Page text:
Maya Bay, closed to the public since last June to allow its beach and coral to recover, will remain shut to visitors for at least another two years as its ecology needs more time to heal.

“The director-general of the Department of National Parks, Wildlife and Plant Conservation, Tanya Netithammakul will have the final say on whether to reopen the site for tourism and on which date.”

This from assistant dean of Kasetsart University’s Faculty of Fisheries Thon Thamrongnawasawat in his capacity as a member of the DNP’s marine park management advisory board.

Meanwhile, some tour boats are still operating at the jaws of the famous bay.

“We have the restricted area that people cannot go inside Maya Bay, the area at the border before entering the Bay is still a snorkeling area.”

After the reopening, a series of measures will be imposed on Maya Bay and adjacent Loh Sama Bay, located within Hat Noppharat Thara–Mu Ko Phi Phi National Park, to limit the number of tourists and ban tour boats from entering through the front bay. Such measures would be essential to protect corals and reef sharks in the area, Thon said.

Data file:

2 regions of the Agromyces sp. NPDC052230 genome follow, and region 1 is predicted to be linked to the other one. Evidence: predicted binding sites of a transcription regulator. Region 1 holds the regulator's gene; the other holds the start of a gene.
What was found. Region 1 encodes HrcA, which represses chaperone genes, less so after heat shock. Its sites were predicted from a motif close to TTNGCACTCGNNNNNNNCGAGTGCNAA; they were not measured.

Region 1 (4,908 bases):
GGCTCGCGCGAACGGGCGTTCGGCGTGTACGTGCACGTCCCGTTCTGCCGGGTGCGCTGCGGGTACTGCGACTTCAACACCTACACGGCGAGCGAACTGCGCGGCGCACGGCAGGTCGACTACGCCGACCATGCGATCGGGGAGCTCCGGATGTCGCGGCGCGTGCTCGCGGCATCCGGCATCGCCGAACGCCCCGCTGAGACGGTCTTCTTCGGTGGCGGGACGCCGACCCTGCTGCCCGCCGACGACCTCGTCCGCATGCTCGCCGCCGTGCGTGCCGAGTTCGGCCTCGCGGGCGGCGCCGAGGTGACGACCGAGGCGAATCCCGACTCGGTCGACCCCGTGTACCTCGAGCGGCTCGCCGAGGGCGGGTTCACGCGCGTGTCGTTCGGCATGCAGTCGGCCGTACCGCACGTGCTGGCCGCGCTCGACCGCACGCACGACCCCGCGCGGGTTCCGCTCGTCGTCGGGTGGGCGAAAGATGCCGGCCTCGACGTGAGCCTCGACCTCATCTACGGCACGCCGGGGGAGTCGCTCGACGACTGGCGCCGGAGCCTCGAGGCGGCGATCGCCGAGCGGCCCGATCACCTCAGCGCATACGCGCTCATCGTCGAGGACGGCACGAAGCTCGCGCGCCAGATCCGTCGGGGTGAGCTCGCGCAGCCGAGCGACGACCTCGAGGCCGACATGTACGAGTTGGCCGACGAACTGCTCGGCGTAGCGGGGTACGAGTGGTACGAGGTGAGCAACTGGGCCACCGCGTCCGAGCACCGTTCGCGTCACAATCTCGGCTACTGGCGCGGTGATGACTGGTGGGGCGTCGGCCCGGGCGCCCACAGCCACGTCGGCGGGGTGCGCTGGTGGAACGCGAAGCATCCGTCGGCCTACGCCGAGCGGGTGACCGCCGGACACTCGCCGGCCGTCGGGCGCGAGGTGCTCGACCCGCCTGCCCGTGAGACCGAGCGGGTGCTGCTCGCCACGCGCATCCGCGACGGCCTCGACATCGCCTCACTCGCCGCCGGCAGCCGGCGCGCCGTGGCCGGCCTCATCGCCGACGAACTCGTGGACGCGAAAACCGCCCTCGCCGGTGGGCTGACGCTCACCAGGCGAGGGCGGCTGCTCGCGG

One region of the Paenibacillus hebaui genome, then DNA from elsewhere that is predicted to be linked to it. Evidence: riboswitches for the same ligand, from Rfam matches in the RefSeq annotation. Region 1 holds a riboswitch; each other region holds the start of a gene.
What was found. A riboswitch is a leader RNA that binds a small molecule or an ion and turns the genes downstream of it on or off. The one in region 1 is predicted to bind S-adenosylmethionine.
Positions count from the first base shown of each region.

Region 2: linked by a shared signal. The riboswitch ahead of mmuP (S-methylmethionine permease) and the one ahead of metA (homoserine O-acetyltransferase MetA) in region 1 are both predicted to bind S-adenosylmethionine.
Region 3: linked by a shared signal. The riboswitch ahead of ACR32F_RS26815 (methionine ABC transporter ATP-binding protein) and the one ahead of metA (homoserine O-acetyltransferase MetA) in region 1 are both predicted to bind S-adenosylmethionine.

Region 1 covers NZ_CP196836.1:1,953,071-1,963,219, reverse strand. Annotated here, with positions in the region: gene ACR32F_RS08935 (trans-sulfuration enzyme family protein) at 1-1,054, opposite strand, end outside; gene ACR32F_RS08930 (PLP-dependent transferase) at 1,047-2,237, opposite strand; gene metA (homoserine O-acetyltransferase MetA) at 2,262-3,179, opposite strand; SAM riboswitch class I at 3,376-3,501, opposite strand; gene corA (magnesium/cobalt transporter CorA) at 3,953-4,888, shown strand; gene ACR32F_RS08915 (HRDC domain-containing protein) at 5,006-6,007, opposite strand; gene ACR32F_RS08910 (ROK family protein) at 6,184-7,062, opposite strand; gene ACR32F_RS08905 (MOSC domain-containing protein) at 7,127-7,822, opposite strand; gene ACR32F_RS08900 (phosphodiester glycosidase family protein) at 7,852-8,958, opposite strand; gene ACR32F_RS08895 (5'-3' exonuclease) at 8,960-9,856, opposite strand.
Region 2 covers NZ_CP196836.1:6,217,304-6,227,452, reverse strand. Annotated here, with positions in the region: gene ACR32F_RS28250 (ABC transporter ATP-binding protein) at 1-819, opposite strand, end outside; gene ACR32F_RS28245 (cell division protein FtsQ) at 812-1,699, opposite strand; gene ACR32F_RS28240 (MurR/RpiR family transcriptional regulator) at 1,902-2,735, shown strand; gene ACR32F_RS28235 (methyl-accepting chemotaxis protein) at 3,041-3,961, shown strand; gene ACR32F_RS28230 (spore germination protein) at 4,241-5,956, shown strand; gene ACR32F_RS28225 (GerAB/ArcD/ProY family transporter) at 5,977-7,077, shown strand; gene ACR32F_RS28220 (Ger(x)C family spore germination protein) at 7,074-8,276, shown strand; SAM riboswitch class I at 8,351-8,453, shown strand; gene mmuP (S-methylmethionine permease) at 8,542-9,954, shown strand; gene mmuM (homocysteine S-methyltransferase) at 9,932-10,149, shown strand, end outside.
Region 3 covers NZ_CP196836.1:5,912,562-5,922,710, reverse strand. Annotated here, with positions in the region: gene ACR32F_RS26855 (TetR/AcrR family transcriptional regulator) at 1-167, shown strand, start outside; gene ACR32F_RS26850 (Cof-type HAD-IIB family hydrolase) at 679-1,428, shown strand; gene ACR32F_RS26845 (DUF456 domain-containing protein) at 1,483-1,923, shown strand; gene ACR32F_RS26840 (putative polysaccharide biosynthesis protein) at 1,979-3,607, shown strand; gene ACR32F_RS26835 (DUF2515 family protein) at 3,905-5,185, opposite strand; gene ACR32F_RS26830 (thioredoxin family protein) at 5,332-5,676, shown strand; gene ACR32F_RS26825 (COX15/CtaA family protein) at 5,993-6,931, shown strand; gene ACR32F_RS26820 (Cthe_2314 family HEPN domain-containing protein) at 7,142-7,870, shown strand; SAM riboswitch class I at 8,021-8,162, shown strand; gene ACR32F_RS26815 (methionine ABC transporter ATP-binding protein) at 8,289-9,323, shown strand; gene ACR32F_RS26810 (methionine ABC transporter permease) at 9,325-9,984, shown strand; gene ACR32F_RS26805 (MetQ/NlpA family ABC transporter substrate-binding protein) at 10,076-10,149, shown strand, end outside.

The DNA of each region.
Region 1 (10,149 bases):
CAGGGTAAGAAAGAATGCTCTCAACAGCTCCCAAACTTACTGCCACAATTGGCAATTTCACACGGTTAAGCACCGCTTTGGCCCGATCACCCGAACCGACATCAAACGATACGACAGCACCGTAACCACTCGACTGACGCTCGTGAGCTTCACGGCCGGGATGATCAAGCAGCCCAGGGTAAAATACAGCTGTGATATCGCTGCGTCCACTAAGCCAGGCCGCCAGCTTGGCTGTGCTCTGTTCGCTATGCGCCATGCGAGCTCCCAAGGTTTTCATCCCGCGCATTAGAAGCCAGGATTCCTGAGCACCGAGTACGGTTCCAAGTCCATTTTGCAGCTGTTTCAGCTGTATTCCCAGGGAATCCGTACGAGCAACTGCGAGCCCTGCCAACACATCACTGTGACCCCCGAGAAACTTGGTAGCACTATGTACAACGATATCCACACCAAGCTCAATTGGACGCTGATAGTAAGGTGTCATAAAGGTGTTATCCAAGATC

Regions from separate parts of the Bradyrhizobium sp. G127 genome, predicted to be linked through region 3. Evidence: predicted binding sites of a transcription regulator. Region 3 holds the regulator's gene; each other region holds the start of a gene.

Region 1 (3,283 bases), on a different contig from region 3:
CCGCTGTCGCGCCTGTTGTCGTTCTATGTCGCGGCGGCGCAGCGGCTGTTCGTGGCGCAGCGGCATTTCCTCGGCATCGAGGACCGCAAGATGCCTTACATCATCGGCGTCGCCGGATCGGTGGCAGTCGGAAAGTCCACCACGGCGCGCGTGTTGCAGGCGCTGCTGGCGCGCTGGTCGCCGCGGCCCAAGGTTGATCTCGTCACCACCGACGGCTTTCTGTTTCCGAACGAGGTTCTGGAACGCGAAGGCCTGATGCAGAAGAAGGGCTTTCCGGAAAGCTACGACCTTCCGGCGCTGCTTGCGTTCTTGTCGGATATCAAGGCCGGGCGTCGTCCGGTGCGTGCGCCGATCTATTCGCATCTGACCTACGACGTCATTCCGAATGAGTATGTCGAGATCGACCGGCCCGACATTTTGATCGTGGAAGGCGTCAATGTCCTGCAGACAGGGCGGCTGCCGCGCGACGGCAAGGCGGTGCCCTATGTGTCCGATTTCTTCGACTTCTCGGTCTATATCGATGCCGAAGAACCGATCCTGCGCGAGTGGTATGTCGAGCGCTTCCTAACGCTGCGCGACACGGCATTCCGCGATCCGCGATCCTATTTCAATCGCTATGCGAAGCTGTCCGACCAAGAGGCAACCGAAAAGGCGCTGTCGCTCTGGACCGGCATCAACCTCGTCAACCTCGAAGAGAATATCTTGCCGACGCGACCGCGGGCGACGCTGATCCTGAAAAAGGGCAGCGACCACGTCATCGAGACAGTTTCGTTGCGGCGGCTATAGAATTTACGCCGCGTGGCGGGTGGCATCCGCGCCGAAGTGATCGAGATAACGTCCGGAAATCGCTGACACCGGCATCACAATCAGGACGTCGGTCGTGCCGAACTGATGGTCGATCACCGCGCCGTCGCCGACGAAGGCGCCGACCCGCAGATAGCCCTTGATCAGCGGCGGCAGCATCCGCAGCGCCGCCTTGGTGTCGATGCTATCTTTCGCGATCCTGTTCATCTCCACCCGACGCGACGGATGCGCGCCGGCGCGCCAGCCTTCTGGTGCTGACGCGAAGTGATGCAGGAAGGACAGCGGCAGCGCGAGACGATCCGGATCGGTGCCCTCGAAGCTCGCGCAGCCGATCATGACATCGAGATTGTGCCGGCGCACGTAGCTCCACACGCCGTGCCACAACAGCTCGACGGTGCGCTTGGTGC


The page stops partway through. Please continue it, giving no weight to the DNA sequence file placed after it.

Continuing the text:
The DNP is in the process of implementing measures to minimize the environmental impact as well as building facilities such as nature study trails, piers and housing for officials. A future e-ticket system and a vessel monitoring system would also improve tourist management, Thon said.

“These facilities and systems would be tested first to assess their impact on the environment before authorities decided whether and when to reopen Maya Bay for tourism.”

Songtham Suksawang, director of the DNP’s National Park Office, said that after Maya Bay was reopened, the park authority would conduct follow-up reports on environmental impacts every three months in order to determine the appropriate number of tourists per session and per day in order to conserve the natural resources.

Maya Bay, with its white-powder sands and beautiful coral reef, is located in the Phi Phi islands between Krabi and Phuket.

It was made famous by the 2000 Hollywood film The Beach starring Leonardo Di Caprio, but was badly battered by the year-round tourist traffic – up to 5,000 visitors a day.

This story originally appeared in The Thaiger.

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